DISCLAIMER: I am not a coach, a doctor, a physiologist or a pro racer. These tips come from what I’ve read and what I’ve experienced. If you don’t get the results you desired from following my advice, well that’s what you get for listening to a blogger.
Winter is here and many velodromes around the country are locking up the gates until the season starts again. This means a lot of trackies have little to do but to leave the safe little confines of the enclosed oval and ride out into the world for some off-season training.
Around this time of year, everyone starts talking about base miles this and base miles that. For some, it’s the best part of training. For others base miles are what burn you out on your cycling before the season even starts. Base miles are important for pretty much all cyclists (or athletes for that matter) because as the name implies — they build an endurance base upon which you can build other areas of fitness.
When you talk to coaches or read the training guides, some think base miles should be done all alone or all on flat terrain or even all in the small chainring. Personally, just thinking about that kind of riding makes me bored. Total yawnfest. Let’s face it, the reason we’re doing all this riding is because we enjoy it — so let’s try to make it enjoyable. There’s plenty of time to torture ourselves later in the training year.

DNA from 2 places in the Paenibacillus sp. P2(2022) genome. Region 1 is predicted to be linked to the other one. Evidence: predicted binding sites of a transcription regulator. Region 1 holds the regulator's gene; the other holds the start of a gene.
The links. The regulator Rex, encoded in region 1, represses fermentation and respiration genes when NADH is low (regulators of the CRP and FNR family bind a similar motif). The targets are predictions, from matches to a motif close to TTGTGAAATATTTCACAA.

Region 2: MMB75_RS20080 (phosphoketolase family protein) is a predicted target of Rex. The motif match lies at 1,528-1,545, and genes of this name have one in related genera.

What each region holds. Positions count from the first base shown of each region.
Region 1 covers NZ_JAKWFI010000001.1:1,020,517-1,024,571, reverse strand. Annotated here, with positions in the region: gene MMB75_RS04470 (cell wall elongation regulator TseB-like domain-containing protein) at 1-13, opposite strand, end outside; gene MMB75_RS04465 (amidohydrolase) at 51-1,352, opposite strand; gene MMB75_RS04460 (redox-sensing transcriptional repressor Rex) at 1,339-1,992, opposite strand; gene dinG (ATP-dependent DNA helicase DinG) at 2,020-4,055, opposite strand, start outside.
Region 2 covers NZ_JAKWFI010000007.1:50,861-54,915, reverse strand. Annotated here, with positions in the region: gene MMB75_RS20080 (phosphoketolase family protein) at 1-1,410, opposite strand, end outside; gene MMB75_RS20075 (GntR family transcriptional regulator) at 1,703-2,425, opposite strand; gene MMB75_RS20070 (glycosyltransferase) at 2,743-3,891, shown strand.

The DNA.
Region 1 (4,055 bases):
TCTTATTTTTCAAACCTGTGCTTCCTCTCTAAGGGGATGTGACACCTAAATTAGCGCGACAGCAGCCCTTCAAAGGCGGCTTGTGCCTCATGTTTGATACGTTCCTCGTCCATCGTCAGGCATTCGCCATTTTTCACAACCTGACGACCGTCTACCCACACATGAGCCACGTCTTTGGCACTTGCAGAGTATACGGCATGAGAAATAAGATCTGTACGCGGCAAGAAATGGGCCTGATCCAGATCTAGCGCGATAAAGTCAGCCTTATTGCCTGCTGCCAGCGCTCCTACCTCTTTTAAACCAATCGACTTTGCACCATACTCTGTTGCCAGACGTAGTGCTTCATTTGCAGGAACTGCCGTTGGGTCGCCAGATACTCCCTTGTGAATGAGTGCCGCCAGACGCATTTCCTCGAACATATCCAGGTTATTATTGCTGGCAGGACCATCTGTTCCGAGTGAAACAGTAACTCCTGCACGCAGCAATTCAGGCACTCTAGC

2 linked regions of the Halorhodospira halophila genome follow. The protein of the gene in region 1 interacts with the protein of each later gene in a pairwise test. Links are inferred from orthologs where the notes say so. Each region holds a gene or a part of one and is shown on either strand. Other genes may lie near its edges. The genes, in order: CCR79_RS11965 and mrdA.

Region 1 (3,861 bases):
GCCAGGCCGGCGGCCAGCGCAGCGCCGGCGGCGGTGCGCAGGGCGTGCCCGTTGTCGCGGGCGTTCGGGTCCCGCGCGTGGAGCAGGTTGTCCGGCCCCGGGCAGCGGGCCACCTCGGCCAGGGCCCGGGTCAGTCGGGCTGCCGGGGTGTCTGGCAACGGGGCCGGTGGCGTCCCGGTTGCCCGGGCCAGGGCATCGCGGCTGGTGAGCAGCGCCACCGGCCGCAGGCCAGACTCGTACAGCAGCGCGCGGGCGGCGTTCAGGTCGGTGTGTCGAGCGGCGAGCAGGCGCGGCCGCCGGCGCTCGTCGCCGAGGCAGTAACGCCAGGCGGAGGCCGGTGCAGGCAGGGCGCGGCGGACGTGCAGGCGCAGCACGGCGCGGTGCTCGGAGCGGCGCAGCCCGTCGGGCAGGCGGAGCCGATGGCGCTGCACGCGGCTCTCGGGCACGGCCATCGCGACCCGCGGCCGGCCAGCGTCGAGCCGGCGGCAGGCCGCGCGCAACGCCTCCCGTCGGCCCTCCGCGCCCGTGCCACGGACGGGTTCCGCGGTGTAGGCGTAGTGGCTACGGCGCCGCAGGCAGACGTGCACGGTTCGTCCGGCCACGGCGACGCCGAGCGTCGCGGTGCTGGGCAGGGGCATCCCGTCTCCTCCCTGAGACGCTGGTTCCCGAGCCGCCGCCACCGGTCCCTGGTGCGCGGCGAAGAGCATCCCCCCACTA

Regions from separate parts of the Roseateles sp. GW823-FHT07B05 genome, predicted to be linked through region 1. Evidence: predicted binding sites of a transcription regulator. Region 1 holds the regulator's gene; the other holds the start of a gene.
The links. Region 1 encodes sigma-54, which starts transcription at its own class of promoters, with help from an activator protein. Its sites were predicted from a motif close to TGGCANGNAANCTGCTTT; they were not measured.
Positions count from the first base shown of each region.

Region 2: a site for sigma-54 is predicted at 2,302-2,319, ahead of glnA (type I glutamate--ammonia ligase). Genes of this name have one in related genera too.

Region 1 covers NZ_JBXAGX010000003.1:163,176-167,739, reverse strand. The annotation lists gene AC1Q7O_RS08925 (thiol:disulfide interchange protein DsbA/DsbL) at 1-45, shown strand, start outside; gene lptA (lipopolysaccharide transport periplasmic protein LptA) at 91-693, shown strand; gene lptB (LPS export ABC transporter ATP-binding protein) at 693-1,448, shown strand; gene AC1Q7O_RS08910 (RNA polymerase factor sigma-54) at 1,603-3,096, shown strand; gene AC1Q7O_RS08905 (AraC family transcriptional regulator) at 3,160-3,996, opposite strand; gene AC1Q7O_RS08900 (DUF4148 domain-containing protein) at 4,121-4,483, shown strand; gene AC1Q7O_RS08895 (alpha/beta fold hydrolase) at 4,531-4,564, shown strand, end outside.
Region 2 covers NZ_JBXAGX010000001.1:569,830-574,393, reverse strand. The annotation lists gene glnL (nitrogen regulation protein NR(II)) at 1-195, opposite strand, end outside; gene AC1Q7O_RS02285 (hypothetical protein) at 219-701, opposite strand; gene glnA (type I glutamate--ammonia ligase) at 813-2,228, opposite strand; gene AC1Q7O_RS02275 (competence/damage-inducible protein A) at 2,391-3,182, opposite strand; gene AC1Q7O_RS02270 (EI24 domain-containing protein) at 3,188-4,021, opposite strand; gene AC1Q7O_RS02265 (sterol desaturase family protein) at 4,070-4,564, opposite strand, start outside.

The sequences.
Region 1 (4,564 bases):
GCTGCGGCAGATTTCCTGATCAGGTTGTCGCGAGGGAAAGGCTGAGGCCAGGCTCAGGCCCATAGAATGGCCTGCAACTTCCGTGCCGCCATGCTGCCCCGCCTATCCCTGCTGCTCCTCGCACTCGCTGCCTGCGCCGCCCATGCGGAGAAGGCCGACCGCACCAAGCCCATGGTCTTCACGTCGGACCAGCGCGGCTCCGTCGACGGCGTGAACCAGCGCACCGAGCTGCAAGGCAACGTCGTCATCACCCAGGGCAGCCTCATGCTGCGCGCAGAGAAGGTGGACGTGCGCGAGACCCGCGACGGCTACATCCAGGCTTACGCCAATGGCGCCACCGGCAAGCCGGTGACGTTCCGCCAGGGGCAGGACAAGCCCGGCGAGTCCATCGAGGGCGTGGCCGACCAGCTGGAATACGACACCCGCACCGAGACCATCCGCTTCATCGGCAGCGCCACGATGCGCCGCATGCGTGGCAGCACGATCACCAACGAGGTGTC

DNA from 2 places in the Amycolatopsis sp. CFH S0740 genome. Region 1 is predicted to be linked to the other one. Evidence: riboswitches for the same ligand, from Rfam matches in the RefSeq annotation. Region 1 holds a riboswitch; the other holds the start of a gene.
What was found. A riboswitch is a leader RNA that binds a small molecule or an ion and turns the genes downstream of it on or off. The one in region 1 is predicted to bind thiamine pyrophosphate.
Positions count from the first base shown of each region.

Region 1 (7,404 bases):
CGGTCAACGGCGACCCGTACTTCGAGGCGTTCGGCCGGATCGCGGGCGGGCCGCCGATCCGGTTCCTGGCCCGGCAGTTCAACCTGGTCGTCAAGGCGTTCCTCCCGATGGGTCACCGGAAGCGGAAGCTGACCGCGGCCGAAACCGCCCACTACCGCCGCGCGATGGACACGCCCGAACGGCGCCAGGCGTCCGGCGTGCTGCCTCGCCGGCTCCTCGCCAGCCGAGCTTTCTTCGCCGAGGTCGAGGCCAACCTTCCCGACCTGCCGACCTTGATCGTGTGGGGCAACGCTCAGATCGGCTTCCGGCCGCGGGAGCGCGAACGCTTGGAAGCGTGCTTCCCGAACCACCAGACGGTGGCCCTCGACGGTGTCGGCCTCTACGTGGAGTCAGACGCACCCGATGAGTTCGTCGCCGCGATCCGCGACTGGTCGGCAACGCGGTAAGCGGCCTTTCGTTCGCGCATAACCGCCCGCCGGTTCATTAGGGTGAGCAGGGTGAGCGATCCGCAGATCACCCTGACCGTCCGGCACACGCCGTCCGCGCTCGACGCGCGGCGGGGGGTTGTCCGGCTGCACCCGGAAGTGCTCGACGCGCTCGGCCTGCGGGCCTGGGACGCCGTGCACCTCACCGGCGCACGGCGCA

Want to make the base miles a little bit less mundane? This is probably the easiest riding advice you will ever read…
SOLO OR GROUP?
While I love riding alone, usually it’s just more fun to ride with a friend — or a few friends. Riding base miles with a group should be fine so long as you’re able to pace yourself. Don’t get caught up in the dick-measuring races that always happen during group rides. You don’t need to be in the front. On the other hand, you don’t necessarily need to ride as slow as the rest of the group does. Just ride your own pace and if that means that you’ll be riding solo, then save the socializing for the regroup spots.
FAST OR SLOW?
Speaking of socializing, most base miles should be ridden at a pace where you can hold a normal conversation with whoever is riding next to you. Riding at a pace that keeps you out of breath or your teeth clenched shut really doesn’t do much for your base endurance. But that doesn’t mean you gotta ride slow. Let’s get some blood flowing through the capillaries here. It feels great to be tired at the end of every ride, exhausted even. So for those base mile rides, try to focus on how long you’re riding rather than how fast you’re riding and gauge your efforts accordingly.
FLATS OR HILLS?